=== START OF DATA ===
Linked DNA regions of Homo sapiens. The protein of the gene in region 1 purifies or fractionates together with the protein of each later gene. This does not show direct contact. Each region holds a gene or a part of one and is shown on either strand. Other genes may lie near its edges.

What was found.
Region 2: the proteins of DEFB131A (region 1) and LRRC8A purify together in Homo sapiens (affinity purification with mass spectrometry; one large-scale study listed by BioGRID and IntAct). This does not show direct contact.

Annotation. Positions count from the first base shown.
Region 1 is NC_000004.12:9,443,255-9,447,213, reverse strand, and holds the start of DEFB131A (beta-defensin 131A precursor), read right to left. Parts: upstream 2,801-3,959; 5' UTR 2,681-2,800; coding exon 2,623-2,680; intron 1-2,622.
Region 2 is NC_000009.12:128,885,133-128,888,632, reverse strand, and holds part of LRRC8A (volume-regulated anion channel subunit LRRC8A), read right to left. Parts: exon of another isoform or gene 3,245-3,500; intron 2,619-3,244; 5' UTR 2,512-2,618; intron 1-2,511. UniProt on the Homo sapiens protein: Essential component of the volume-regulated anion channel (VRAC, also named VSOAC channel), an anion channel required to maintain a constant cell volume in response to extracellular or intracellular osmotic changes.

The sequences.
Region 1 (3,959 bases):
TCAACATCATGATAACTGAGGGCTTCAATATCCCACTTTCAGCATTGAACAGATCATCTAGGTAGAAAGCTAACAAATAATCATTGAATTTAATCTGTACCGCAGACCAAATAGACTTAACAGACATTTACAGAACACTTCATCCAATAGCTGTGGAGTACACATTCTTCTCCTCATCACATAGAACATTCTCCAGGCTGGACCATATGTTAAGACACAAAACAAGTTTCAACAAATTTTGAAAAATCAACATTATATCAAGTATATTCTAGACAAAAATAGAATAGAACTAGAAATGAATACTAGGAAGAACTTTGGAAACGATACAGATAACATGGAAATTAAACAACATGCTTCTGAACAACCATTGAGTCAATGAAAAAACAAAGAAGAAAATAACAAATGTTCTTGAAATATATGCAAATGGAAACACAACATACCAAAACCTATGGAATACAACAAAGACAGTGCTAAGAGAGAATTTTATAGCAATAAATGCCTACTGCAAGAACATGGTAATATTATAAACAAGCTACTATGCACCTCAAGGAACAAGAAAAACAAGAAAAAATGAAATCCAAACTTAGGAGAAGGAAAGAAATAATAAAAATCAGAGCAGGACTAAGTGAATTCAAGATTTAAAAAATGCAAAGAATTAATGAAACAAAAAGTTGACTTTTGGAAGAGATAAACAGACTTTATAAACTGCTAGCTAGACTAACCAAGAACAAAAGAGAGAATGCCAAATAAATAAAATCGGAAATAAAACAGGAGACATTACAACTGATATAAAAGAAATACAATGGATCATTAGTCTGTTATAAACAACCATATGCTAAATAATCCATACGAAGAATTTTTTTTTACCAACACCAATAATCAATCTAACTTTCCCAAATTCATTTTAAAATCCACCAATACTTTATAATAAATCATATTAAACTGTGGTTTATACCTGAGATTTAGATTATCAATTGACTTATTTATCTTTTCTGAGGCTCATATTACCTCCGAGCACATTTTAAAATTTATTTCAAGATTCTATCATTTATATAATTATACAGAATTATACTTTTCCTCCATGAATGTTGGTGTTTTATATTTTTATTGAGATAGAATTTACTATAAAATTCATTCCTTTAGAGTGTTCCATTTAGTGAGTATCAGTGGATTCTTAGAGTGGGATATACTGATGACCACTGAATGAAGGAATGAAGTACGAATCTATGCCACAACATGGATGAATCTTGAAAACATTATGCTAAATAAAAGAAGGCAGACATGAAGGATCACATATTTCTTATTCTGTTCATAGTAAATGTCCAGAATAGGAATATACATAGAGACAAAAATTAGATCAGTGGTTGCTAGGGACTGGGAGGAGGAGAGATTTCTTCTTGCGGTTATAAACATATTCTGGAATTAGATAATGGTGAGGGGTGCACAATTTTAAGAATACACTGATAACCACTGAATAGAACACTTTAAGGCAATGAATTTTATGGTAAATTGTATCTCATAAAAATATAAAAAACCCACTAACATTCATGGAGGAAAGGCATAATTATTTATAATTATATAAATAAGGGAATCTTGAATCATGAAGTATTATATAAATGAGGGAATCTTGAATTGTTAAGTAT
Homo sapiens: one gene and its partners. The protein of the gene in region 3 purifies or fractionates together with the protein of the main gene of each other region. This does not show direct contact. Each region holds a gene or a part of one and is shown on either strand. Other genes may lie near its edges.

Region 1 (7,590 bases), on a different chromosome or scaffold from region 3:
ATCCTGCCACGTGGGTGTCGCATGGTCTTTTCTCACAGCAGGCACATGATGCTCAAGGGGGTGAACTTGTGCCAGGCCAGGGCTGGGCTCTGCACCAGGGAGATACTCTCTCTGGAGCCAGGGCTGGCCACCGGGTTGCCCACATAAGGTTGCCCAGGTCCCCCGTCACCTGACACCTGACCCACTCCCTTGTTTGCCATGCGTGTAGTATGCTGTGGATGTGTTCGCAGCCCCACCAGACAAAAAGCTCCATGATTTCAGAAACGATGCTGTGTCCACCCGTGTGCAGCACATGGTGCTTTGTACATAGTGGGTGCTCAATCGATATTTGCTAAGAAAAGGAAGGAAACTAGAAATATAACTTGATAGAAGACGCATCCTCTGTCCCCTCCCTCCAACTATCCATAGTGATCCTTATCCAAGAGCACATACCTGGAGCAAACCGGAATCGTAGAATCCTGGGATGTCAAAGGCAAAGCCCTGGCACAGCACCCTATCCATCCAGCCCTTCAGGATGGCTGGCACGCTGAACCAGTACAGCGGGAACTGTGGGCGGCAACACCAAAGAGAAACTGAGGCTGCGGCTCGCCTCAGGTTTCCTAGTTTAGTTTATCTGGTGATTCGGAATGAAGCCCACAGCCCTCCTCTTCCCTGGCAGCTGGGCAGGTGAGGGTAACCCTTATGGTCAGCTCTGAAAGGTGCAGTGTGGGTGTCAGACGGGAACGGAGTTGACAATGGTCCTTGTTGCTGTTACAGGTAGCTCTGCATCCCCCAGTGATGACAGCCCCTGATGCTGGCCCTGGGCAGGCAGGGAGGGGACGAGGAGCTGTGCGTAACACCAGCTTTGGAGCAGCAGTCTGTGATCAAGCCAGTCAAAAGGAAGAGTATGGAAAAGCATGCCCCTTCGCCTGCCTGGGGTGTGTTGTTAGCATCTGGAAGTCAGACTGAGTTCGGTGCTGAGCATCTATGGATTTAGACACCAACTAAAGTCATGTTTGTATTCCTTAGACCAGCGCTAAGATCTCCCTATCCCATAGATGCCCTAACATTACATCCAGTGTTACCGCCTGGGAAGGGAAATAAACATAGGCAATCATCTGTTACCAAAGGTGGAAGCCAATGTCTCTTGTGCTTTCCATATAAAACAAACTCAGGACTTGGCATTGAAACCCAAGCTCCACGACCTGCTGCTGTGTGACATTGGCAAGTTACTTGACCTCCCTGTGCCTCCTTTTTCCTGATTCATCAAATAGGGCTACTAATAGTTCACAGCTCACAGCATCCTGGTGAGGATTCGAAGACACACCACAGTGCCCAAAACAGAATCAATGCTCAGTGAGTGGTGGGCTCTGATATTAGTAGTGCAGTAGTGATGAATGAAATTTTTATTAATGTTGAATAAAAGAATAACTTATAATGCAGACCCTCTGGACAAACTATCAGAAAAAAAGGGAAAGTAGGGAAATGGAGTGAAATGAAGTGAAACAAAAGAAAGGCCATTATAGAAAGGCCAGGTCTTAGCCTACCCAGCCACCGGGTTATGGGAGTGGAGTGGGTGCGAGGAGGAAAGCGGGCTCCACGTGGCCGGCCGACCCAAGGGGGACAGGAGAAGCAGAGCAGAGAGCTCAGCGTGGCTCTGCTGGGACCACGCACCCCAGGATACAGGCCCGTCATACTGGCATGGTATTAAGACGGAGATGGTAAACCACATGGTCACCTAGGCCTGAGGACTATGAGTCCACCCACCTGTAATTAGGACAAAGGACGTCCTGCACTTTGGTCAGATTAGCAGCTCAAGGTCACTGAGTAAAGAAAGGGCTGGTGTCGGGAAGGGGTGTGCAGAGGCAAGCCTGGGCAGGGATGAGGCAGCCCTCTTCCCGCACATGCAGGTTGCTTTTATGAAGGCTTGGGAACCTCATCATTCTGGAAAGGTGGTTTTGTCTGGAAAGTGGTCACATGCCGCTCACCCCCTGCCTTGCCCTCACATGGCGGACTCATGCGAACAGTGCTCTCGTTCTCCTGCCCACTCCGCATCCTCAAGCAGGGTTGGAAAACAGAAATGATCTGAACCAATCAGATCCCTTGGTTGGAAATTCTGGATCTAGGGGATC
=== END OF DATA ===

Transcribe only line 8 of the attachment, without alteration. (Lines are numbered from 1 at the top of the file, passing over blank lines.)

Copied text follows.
Region 1 (3,959 bases):